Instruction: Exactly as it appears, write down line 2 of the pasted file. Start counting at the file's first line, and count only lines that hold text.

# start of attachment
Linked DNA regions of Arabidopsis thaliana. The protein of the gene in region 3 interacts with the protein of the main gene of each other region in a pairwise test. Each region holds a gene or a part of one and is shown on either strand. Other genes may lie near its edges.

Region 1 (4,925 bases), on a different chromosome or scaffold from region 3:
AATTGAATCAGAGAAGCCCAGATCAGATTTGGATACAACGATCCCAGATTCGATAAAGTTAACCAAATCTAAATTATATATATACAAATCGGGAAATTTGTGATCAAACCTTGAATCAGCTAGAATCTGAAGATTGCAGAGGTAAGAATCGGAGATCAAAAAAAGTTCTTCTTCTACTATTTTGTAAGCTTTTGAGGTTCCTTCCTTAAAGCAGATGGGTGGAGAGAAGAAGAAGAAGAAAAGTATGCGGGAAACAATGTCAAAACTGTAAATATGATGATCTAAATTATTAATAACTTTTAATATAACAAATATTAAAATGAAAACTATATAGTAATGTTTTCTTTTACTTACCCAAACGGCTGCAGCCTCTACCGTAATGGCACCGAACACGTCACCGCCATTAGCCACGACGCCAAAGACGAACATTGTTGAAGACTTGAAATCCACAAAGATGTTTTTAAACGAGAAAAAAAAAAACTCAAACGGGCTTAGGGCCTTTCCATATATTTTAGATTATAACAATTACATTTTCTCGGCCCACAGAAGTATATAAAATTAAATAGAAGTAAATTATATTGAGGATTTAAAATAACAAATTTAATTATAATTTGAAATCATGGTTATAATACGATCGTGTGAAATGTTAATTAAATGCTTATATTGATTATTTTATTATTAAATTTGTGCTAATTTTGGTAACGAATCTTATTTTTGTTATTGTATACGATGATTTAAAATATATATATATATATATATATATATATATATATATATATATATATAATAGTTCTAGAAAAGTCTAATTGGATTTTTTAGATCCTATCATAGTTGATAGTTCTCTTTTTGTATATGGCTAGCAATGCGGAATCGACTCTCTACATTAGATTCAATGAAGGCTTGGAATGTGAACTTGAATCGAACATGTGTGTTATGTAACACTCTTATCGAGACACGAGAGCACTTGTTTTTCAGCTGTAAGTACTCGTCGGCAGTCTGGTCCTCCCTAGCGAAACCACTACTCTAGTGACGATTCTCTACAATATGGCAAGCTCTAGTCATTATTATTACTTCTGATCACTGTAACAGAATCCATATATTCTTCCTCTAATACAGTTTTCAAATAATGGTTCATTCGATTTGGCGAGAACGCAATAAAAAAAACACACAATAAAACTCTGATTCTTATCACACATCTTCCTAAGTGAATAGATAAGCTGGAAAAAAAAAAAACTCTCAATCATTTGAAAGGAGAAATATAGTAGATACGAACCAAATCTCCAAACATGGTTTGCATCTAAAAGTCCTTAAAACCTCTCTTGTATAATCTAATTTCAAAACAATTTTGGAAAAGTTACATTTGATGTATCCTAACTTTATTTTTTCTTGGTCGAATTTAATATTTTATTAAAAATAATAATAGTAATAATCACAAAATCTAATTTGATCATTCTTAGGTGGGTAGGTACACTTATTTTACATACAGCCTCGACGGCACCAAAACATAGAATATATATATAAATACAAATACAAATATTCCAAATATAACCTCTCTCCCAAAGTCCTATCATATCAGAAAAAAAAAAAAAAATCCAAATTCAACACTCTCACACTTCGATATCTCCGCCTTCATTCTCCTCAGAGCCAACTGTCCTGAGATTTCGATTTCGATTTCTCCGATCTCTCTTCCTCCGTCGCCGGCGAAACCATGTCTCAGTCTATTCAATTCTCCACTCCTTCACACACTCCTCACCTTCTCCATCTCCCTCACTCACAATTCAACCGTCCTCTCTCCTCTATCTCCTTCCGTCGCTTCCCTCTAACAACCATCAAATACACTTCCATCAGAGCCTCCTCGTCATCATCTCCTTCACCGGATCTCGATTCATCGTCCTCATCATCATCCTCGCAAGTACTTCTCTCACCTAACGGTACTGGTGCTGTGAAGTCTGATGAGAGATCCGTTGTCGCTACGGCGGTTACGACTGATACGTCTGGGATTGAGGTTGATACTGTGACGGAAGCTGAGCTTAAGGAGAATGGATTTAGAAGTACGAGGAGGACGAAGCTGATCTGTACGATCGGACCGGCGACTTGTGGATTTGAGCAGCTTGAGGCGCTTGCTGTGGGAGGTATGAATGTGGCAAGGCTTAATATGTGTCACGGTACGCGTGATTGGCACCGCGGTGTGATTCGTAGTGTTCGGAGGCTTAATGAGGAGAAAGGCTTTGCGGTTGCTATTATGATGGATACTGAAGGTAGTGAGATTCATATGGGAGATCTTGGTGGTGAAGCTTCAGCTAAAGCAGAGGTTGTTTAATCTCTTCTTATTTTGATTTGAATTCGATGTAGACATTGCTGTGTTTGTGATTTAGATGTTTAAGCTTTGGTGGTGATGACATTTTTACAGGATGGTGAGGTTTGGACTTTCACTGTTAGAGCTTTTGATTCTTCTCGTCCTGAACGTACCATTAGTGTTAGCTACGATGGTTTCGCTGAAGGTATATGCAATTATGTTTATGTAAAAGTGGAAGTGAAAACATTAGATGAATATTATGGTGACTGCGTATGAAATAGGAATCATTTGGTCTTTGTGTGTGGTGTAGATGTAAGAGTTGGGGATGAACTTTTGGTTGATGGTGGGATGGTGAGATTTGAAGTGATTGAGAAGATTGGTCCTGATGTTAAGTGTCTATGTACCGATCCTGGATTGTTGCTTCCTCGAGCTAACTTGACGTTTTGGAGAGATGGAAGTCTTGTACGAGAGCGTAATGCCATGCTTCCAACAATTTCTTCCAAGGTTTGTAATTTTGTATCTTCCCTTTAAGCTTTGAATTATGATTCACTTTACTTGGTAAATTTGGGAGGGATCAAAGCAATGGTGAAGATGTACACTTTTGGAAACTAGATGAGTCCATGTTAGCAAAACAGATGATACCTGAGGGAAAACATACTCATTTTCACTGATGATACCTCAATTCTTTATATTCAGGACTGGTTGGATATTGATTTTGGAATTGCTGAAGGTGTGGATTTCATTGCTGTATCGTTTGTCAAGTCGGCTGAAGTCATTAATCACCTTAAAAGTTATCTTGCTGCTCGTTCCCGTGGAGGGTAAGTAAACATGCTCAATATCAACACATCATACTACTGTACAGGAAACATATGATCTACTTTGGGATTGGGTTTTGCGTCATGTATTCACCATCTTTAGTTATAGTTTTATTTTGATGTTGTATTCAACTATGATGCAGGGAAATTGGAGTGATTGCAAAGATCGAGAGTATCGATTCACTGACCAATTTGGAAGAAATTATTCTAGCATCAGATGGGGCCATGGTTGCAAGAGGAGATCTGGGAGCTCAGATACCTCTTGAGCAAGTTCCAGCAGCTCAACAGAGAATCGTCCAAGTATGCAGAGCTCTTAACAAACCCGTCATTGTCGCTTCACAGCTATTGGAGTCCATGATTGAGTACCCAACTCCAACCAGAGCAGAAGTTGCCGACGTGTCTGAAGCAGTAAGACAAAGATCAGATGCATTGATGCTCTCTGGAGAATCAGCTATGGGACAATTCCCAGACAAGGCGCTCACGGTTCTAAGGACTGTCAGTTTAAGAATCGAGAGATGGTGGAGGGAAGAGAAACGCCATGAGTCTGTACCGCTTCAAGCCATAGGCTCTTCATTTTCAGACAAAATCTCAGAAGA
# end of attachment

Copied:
Region 1 (4,925 bases), on a different chromosome or scaffold from region 3: